Kevin has tremendous knowledge, passion and appreciation for the bears that call Alaska home.
Solitary in nature, brown bears typically live along the southern coast of Alaska where they have access to seasonally abundant spawning salmon. © Doug Green
In the fall months, Polar Bears come on shore near the Inupiat village of Kaktovik as they wait for the freeze up in the Beaufort Sea. © Ingrid Nixon
Explore Crescent Lake’s tributaries and meandering waterways by kayak, keeping watch for bears, moose, wolves, and a plethora of waterfowl. © Redoubt Mountain Lodge
Be sure to enjoy Mother Nature’s nightly show as the dramatic colors of an Alaskan sunset welcome the evening sky! © Kevin Clement
The Polar Bear’s large paddle-like feet are well suited for swimming and for dispersing the weight of the bear when hunting on ice. © All Alaska Private Touring
Lake Clark National Park has been called “the essence of Alaska”. Enjoy spectacular views from Redoubt Mountain Lodge in the heart of the Chigmit Mountains. © Redoubt Mountain Lodge
Alaska Bear Viewing Adventure
There is little in this world as exciting as watching Alaskan great bears in their natural habitat, basking in the northern sun, sparring on wildflower-speckled grasslands and caring for their young. But seeing them at the height of their summer feasting season is a pleasure beyond description. On this nine-day expedition, Apex will take you to the best bear-viewing spots to see Alaskan Peninsula Brown Bears, and Polar Bears in the only location in the United States where they are found. Explore this last bastion of unsullied American wilderness by vehicle, boat, train and plane, and discover some of the most remote corners of Alaskan bear territory.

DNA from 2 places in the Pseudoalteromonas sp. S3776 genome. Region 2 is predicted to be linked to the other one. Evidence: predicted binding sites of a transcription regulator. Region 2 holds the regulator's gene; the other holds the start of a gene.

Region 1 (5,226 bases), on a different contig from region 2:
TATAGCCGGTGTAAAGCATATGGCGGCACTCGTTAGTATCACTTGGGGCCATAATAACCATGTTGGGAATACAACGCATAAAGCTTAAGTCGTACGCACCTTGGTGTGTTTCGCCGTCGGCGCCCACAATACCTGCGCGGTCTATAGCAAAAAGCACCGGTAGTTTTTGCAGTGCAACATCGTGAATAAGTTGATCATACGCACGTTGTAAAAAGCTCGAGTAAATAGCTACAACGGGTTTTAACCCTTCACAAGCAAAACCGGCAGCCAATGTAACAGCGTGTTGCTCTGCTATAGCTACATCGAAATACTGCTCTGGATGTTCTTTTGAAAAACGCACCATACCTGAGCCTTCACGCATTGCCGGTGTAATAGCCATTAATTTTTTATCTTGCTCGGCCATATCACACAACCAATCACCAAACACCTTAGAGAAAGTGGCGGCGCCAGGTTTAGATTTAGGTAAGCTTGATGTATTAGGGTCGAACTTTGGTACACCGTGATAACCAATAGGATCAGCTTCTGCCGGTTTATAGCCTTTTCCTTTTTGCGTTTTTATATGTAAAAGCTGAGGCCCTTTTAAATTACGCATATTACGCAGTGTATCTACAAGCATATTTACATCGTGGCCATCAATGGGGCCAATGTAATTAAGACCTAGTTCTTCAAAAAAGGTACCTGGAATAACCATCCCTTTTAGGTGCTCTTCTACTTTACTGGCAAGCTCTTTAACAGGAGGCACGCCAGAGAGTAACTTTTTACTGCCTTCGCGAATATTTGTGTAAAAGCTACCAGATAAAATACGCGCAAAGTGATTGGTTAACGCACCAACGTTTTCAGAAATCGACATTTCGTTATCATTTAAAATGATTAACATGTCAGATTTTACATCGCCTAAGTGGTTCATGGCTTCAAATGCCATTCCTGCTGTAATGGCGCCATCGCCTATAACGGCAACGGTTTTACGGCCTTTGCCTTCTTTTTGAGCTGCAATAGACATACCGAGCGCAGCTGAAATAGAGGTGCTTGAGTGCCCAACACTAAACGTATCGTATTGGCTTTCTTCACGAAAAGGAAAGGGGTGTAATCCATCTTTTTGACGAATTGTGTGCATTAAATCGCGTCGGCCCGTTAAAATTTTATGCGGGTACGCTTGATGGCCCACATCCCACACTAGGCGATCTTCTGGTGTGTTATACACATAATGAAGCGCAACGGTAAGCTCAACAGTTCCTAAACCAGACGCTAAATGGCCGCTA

- Travel by Air
- Travel by Road
- Travel by Boat
- Travel by Bullet Train
- Travel by Rail
- Travel by Dog Sled
Monday, September 11: Fairbanks, Alaska
Arrive in Fairbanks, the largest city in the Interior region of Alaska, and transfer to your hotel near the beautiful Chena River in the heart of the city. Meet your fellow travelers and expedition leader, Kevin Clement, for a welcome dinner and briefing. Overnight at Taste of Alaska Lodge.
Tuesday, September 12: Fairbanks / Kaktovik
After breakfast, transfer to the airport for a flight north to Barter Island, on the Beaufort Sea. The Inupiat enclave of Kaktovik is the only village in the Arctic National Wildlife Refuge, and the nearby sandbanks are home to an impressive number of Polar Bears. This is, in fact, the only place to see Polar Bears in the United States. This afternoon, board a boat for Polar Bear viewing activities outside town. Overnight at Marsh Creek Inn.
Wednesday, September 13: Kaktovik
Return by boat this morning to see the bears at their most active, during the morning hours. Return to town for lunch before heading to the whalebone piles—remains of Bowhead Whales left onshore after the fall hunt by the local Inupiat people. Here, bears congregate to feast on the last flesh clinging to the whalebones (in fact, these bears are quickly coming to rely on this seasonal treat, and are waiting longer and longer to head off to the sea ice in search of seals). Dinner and overnight at Marsh Creek Inn.
Thursday, September 14: Kaktovik / Fairbanks
Enjoy breakfast at the hotel, followed by a last boat trip to watch Polar Bears. Fly back to Fairbanks this afternoon and tour the city. See its historic downtown and learn of its Gold Rush beginnings. Visit the Museum of the North, which includes a 36,000-year-old mummified steppe bison and a rousing exhibit on the Aurora Borealis. Head to Creamer’s Field Migratory Waterfowl Refuge, a 2,000-acre habitat where Northern Pintail Ducks and Golden Plovers will be stopping on their biannual migrations. Moose, Marmots, Snowshoe Hares and Red Fox are also common sightings here. View the Trans-Alaska Pipeline, an 800-mile engineering feat that still transports 25 percent of our nation’s oil. Dinner and overnight at Taste of Alaska Lodge.
Friday, September 15: Fairbanks / Talkeetna